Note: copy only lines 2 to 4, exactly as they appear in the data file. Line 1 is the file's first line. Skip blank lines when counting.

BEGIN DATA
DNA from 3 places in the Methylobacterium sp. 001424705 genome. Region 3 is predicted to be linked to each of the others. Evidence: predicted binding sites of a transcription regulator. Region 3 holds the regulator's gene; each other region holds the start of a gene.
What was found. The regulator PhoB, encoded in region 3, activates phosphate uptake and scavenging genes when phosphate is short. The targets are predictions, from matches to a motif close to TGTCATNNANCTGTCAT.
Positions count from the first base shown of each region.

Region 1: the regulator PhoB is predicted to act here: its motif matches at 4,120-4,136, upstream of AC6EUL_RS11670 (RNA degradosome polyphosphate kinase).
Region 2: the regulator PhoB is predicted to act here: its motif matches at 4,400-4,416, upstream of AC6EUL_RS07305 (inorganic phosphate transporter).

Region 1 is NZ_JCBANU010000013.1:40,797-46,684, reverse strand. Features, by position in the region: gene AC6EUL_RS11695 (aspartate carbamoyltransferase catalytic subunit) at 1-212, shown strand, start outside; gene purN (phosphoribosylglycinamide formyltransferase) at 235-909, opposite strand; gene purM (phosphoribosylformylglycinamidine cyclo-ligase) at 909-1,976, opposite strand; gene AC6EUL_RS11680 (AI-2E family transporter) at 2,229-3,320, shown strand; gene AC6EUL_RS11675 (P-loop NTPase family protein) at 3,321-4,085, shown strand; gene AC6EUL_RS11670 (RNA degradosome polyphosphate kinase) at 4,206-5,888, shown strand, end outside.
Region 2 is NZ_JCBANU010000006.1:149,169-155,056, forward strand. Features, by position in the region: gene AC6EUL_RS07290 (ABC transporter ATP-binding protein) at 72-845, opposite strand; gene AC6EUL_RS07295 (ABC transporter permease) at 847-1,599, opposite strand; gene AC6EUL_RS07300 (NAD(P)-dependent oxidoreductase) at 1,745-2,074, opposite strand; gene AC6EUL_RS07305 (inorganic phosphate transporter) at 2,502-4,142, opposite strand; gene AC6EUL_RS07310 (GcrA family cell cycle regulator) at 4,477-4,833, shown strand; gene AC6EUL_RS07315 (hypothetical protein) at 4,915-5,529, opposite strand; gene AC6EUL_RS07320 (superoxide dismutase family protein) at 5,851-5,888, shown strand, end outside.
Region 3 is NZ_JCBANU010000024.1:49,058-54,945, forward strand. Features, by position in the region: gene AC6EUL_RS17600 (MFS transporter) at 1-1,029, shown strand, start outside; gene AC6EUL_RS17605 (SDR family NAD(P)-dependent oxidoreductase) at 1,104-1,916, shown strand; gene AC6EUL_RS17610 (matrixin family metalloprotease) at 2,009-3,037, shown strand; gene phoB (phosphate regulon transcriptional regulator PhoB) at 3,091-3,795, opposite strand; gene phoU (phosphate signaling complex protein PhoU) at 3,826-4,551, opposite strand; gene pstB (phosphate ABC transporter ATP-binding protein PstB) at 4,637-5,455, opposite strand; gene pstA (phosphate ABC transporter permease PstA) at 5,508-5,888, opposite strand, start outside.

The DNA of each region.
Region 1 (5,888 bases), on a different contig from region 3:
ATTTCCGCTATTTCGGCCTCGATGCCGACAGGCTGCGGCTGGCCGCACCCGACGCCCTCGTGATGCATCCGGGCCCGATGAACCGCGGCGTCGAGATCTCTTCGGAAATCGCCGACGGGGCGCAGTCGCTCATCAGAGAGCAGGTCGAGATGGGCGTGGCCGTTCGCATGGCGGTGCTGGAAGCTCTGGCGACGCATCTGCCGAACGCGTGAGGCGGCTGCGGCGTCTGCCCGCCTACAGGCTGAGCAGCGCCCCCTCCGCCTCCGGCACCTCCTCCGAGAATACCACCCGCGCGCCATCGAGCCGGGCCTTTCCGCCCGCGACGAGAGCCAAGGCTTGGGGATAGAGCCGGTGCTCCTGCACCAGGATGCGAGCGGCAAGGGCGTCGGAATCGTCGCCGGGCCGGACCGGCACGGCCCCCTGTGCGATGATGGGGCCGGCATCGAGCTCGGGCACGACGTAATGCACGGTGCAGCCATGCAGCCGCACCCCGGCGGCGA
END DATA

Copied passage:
What was found. The regulator PhoB, encoded in region 3, activates phosphate uptake and scavenging genes when phosphate is short. The targets are predictions, from matches to a motif close to TGTCATNNANCTGTCAT.
Positions count from the first base shown of each region.

Region 1: the regulator PhoB is predicted to act here: its motif matches at 4,120-4,136, upstream of AC6EUL_RS11670 (RNA degradosome polyphosphate kinase).